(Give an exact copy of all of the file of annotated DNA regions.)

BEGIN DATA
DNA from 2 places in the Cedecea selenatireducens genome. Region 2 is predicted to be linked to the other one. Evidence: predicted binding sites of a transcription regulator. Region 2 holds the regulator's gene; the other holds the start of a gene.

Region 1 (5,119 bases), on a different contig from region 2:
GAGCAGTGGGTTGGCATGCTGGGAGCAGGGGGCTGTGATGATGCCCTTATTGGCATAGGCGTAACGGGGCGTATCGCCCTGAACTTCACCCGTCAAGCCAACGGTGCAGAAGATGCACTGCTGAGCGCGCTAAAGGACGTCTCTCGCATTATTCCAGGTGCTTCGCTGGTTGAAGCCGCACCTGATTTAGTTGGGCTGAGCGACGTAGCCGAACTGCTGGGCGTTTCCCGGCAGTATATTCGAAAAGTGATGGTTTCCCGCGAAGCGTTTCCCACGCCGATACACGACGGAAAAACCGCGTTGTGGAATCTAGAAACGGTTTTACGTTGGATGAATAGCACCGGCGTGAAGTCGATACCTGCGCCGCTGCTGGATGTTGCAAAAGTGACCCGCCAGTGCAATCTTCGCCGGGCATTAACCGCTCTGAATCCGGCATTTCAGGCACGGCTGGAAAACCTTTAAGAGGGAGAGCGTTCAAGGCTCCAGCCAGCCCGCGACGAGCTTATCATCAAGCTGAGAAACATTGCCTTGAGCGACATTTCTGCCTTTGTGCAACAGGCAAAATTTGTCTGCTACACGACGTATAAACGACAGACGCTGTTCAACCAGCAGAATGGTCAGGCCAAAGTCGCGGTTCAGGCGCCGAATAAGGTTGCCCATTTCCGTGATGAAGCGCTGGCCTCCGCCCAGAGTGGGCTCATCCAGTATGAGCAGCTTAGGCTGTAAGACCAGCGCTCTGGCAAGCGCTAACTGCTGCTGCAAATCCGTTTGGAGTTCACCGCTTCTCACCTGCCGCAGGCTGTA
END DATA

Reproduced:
DNA from 2 places in the Cedecea selenatireducens genome. Region 2 is predicted to be linked to the other one. Evidence: predicted binding sites of a transcription regulator. Region 2 holds the regulator's gene; the other holds the start of a gene.

Region 1 (5,119 bases), on a different contig from region 2:
GAGCAGTGGGTTGGCATGCTGGGAGCAGGGGGCTGTGATGATGCCCTTATTGGCATAGGCGTAACGGGGCGTATCGCCCTGAACTTCACCCGTCAAGCCAACGGTGCAGAAGATGCACTGCTGAGCGCGCTAAAGGACGTCTCTCGCATTATTCCAGGTGCTTCGCTGGTTGAAGCCGCACCTGATTTAGTTGGGCTGAGCGACGTAGCCGAACTGCTGGGCGTTTCCCGGCAGTATATTCGAAAAGTGATGGTTTCCCGCGAAGCGTTTCCCACGCCGATACACGACGGAAAAACCGCGTTGTGGAATCTAGAAACGGTTTTACGTTGGATGAATAGCACCGGCGTGAAGTCGATACCTGCGCCGCTGCTGGATGTTGCAAAAGTGACCCGCCAGTGCAATCTTCGCCGGGCATTAACCGCTCTGAATCCGGCATTTCAGGCACGGCTGGAAAACCTTTAAGAGGGAGAGCGTTCAAGGCTCCAGCCAGCCCGCGACGAGCTTATCATCAAGCTGAGAAACATTGCCTTGAGCGACATTTCTGCCTTTGTGCAACAGGCAAAATTTGTCTGCTACACGACGTATAAACGACAGACGCTGTTCAACCAGCAGAATGGTCAGGCCAAAGTCGCGGTTCAGGCGCCGAATAAGGTTGCCCATTTCCGTGATGAAGCGCTGGCCTCCGCCCAGAGTGGGCTCATCCAGTATGAGCAGCTTAGGCTGTAAGACCAGCGCTCTGGCAAGCGCTAACTGCTGCTGCAAATCCGTTTGGAGTTCACCGCTTCTCACCTGCCGCAGGCTGTA